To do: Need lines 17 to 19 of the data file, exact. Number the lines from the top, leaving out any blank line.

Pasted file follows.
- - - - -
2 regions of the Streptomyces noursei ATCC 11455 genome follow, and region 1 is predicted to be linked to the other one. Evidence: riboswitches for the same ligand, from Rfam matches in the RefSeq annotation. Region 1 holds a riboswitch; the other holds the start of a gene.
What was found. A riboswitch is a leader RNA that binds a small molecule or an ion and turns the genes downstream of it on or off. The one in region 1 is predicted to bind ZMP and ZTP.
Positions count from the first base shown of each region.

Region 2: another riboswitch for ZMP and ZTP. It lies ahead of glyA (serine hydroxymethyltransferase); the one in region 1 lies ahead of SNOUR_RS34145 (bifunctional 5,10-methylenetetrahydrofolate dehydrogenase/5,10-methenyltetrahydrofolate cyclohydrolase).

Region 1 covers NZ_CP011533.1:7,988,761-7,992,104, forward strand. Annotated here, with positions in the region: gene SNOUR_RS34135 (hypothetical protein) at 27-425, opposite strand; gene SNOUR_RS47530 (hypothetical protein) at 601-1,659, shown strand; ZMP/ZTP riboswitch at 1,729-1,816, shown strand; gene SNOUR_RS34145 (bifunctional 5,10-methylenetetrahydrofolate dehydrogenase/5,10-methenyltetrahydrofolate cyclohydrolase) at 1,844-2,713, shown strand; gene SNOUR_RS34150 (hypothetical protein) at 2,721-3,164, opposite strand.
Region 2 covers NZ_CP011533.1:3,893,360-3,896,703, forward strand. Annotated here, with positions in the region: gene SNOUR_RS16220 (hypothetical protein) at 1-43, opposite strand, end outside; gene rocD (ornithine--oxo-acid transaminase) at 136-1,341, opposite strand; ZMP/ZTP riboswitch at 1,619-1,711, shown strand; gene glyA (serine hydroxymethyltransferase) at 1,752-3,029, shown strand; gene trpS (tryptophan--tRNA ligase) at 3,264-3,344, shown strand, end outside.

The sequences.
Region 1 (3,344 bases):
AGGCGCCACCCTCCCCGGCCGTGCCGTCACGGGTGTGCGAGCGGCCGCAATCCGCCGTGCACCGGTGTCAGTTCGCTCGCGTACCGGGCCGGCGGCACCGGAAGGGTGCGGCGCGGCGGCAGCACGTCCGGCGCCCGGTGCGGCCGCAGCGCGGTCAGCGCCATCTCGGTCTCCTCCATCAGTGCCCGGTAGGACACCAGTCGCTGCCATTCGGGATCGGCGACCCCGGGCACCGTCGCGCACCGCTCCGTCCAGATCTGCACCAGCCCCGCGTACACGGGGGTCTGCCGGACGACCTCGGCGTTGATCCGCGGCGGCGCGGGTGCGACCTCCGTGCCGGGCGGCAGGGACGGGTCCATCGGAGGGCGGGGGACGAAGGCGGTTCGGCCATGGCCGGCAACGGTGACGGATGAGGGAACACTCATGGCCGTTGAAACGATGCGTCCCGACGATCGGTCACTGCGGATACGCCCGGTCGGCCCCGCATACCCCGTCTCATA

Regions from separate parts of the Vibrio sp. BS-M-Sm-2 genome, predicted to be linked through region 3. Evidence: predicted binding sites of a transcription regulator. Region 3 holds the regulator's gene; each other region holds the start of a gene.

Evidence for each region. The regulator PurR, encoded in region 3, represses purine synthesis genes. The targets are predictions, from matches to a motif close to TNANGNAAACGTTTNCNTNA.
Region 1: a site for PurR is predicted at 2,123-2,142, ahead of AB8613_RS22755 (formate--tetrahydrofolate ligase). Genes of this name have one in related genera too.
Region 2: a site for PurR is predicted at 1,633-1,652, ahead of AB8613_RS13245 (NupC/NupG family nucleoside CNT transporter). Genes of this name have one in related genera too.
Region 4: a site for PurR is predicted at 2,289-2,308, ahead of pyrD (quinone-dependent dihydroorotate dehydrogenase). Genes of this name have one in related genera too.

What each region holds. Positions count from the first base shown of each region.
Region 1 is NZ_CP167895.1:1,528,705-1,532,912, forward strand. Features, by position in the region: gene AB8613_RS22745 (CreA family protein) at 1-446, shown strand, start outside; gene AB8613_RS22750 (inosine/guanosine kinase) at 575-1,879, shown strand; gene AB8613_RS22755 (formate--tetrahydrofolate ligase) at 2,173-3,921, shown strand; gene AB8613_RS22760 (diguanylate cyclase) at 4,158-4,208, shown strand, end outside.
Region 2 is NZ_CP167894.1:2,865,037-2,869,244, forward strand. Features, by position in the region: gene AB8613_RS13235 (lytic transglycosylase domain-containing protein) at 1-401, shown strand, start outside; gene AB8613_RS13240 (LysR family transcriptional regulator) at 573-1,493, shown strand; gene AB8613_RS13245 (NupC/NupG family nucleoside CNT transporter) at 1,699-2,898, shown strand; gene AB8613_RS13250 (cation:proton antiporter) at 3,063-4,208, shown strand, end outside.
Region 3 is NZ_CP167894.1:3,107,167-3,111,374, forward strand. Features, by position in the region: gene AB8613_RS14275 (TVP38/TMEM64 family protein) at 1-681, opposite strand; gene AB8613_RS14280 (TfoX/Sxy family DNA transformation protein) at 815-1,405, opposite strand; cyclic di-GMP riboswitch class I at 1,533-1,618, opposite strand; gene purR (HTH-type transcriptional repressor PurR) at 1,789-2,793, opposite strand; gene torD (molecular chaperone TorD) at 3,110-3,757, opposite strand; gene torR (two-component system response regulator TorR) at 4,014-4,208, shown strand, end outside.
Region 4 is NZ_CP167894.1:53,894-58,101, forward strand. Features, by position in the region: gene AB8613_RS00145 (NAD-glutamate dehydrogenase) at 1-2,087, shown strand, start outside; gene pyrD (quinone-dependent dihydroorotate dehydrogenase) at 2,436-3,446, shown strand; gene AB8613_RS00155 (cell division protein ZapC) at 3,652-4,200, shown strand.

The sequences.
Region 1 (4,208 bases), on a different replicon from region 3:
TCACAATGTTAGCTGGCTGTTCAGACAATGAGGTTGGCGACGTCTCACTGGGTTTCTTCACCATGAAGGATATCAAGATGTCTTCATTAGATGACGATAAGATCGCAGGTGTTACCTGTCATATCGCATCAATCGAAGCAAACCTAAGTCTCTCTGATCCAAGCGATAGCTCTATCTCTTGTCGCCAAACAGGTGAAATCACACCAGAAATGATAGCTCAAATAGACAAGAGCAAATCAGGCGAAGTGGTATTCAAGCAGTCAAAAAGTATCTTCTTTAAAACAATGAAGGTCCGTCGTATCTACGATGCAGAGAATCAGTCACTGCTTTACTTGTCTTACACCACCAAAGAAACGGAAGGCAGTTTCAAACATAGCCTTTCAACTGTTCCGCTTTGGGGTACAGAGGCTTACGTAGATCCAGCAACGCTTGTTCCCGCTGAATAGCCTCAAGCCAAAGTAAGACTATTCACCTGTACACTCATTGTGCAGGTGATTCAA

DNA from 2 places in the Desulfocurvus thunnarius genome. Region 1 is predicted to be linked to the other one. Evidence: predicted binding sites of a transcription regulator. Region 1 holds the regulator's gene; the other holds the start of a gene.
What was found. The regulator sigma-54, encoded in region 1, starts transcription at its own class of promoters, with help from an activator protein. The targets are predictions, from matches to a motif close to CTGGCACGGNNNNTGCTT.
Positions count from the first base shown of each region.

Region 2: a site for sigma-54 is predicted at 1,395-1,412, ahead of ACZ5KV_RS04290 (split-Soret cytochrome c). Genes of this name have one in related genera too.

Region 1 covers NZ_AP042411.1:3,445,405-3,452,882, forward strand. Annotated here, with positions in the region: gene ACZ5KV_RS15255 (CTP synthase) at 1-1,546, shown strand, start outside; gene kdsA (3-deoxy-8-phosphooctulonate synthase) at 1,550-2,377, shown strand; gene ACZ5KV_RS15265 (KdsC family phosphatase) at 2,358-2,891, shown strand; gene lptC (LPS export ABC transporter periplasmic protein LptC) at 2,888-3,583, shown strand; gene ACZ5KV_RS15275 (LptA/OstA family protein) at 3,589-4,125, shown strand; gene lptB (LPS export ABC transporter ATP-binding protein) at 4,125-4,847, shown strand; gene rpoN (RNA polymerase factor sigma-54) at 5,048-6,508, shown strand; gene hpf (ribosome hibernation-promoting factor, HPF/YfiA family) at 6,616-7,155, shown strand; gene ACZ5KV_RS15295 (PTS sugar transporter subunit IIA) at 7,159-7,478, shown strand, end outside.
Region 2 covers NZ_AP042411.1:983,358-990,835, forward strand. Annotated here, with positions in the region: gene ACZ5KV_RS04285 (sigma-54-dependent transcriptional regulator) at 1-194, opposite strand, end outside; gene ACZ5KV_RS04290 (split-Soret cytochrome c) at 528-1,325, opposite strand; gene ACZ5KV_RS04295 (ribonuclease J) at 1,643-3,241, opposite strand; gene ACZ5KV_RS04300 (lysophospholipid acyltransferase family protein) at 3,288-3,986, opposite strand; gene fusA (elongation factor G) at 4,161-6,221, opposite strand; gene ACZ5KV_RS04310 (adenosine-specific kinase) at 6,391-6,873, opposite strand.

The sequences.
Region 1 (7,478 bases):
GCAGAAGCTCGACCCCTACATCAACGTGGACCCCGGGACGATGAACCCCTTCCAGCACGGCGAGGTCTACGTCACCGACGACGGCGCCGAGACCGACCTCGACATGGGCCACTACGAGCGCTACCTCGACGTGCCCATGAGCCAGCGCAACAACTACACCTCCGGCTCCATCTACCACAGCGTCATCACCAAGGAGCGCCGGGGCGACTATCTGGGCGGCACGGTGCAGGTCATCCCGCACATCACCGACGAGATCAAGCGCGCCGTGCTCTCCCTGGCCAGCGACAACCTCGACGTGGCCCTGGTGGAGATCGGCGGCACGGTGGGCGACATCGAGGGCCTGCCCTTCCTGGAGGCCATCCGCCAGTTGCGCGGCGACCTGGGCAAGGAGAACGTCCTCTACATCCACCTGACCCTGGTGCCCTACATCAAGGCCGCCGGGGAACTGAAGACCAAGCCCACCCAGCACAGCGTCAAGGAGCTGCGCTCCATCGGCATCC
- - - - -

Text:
Region 2 is NZ_CP167894.1:2,865,037-2,869,244, forward strand. Features, by position in the region: gene AB8613_RS13235 (lytic transglycosylase domain-containing protein) at 1-401, shown strand, start outside; gene AB8613_RS13240 (LysR family transcriptional regulator) at 573-1,493, shown strand; gene AB8613_RS13245 (NupC/NupG family nucleoside CNT transporter) at 1,699-2,898, shown strand; gene AB8613_RS13250 (cation:proton antiporter) at 3,063-4,208, shown strand, end outside.
Region 3 is NZ_CP167894.1:3,107,167-3,111,374, forward strand. Features, by position in the region: gene AB8613_RS14275 (TVP38/TMEM64 family protein) at 1-681, opposite strand; gene AB8613_RS14280 (TfoX/Sxy family DNA transformation protein) at 815-1,405, opposite strand; cyclic di-GMP riboswitch class I at 1,533-1,618, opposite strand; gene purR (HTH-type transcriptional repressor PurR) at 1,789-2,793, opposite strand; gene torD (molecular chaperone TorD) at 3,110-3,757, opposite strand; gene torR (two-component system response regulator TorR) at 4,014-4,208, shown strand, end outside.
Region 4 is NZ_CP167894.1:53,894-58,101, forward strand. Features, by position in the region: gene AB8613_RS00145 (NAD-glutamate dehydrogenase) at 1-2,087, shown strand, start outside; gene pyrD (quinone-dependent dihydroorotate dehydrogenase) at 2,436-3,446, shown strand; gene AB8613_RS00155 (cell division protein ZapC) at 3,652-4,200, shown strand.